It goes without saying that ever since the feature length animation appeared in the U.S, it’s been kid fare. Many people mistake this as a bad thing, but I disagree. A wise friend told me that a film that can please kids and adults is much more difficult to make than a gritty drama. And look at the numbers The Lion King got! While Birdman walked away with Best Picture, more families saw Big Hero 6 like it or not.

Animation as a medium has been criminally sidelined in the world, but when you get down to it– animation is, in my humble blogger’s opinion, the most amazing medium out there. There are absolutely no limitations. You can make an audience feel for inanimate objects, animals, emotions, demons, and humans. You can dissolve the lines between fiction and non. I love that animators in the stop-motion and computer generated realm call each character a “puppet,” because both utilize the same suspension of belief as puppetry, allowing the audience to take a leap of imagination with the creators. And animation is just moving art whereas live action is moving photograph. Think of Starry Night by Van Gogh, and imagine if the people in that little village all come up to ride on the stars. To do that in a live action film, you would actually need to animate over the film to accomplish the same contours. Or you could just make it a cartoon.

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I’d like to take a week to week glance at animated films with you all, and what work went into each one. Note that I am doing mostly traditional animation, but as I catch up with the timelines, you’ll know that I’m unbiased with CGI versus traditional. Oh hell who wouldn’t find it refreshing to see traditional animation on the big screen (besides foreign studios who never get proper distribution… if I had a nickel…).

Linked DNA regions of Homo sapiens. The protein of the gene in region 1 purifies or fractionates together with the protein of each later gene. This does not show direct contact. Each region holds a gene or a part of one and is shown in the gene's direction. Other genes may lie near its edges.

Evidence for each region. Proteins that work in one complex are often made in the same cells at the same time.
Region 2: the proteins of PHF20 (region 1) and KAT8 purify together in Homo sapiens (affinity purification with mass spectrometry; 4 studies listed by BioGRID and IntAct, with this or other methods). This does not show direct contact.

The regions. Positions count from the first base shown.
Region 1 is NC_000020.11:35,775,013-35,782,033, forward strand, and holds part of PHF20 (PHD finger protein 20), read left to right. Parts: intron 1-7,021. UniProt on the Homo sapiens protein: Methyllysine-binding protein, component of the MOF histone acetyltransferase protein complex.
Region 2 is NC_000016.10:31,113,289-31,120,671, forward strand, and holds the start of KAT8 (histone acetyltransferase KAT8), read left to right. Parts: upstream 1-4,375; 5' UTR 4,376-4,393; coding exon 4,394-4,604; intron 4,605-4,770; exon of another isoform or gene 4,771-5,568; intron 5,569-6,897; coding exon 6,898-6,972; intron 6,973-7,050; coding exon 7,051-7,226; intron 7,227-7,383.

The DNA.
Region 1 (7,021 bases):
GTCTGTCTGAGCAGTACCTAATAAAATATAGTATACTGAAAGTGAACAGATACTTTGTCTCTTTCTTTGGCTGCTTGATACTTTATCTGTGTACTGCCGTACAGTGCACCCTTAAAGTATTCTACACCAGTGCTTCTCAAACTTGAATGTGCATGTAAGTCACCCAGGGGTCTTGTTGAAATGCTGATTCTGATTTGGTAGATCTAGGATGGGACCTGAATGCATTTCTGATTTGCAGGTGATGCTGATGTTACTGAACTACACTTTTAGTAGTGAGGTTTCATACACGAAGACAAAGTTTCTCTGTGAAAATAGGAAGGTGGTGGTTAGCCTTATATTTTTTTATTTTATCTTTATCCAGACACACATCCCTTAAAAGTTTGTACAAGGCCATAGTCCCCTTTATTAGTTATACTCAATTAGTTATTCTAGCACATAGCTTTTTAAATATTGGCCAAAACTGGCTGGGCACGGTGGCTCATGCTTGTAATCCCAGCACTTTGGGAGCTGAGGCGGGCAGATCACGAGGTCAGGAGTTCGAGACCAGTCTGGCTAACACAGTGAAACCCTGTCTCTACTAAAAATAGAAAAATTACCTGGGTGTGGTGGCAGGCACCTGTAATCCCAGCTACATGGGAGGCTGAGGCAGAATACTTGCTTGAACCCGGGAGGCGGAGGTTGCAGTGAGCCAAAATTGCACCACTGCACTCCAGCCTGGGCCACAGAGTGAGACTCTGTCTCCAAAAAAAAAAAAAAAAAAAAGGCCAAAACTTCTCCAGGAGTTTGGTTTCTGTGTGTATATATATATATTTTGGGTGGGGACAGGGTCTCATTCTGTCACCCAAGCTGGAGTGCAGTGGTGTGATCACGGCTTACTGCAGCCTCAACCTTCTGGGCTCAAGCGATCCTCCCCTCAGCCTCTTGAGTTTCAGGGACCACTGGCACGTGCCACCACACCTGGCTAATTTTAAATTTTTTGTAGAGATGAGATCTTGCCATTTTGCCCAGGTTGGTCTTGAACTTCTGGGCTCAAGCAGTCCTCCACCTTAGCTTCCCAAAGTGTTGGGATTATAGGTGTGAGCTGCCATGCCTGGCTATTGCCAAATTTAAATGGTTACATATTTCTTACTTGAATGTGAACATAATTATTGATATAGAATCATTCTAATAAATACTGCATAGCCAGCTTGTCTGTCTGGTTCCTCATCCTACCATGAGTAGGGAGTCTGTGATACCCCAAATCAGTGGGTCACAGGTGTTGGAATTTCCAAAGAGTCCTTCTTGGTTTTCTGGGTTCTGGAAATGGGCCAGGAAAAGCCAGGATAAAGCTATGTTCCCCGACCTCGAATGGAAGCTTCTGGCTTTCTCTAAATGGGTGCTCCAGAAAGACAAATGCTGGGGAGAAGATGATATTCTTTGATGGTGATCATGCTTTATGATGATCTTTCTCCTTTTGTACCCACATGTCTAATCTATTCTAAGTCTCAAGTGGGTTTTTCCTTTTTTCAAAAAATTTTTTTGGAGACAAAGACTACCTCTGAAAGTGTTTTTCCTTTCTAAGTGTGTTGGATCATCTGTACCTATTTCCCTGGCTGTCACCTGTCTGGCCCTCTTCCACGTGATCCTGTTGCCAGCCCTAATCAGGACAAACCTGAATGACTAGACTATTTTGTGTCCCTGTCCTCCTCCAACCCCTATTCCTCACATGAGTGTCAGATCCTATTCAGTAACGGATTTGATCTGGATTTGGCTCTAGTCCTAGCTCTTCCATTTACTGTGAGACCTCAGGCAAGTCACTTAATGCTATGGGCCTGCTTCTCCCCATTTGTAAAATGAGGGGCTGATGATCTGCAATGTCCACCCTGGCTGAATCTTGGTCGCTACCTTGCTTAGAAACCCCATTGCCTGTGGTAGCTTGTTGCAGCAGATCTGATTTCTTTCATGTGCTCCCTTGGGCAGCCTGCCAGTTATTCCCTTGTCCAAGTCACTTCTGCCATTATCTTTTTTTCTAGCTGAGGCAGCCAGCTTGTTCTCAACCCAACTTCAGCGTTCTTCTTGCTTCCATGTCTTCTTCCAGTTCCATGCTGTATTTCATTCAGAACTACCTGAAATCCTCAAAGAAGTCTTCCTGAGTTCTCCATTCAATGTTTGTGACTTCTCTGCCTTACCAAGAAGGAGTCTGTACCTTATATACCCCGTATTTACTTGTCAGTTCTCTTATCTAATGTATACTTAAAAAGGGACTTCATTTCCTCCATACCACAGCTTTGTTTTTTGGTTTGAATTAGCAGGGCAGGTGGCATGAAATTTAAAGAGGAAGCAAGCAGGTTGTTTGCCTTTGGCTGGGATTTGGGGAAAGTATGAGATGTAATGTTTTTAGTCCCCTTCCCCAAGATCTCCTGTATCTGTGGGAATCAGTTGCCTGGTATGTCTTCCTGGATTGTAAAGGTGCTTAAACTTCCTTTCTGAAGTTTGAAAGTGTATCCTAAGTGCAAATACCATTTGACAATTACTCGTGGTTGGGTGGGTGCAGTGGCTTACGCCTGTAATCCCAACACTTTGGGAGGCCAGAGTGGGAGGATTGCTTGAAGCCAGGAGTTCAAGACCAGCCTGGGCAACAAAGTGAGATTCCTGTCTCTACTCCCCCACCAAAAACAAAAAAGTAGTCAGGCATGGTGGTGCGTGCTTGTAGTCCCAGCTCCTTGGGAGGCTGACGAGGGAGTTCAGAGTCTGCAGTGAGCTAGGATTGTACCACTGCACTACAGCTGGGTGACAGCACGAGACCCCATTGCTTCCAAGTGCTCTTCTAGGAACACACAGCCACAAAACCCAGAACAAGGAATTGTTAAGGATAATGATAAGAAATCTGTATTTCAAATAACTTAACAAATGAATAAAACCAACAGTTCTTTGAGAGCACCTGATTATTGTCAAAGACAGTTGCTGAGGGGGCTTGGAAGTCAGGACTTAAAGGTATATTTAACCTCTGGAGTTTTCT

In recent years, a lot of people have tried to encompass the history of animation, but I feel that sometimes these function as reviews over explanations. And insofar as reviews go, I certainly am passionate on why I like a picture or not. But I think that we, as the post 90s generation, tend to see a movie as good or bad on whether the plot was good. Plot is an element, not a movie (steps down from soapbox). Be prepared to let go of plot– animation is fickle, and can avoid structure like water a sieve.

My hope is that maybe some of these ideas may make you want to watch some of these pictures again– or for the first time. There are some real duds out there, but there are some splendorous oversights. And who knows? Perchance by the end of this quest, I’ll be discussing the first animated best picture. One can hope. Tune in next week (tune? scroll? Oh. Subscribe) to hear the beginning of a most Shakespearean chapter in the lore of the animated film– the Tragedy of Don Bluth.


Colby is an undergraduate student at the University of Connecticut. He can be found singing with the homeless in his spare time.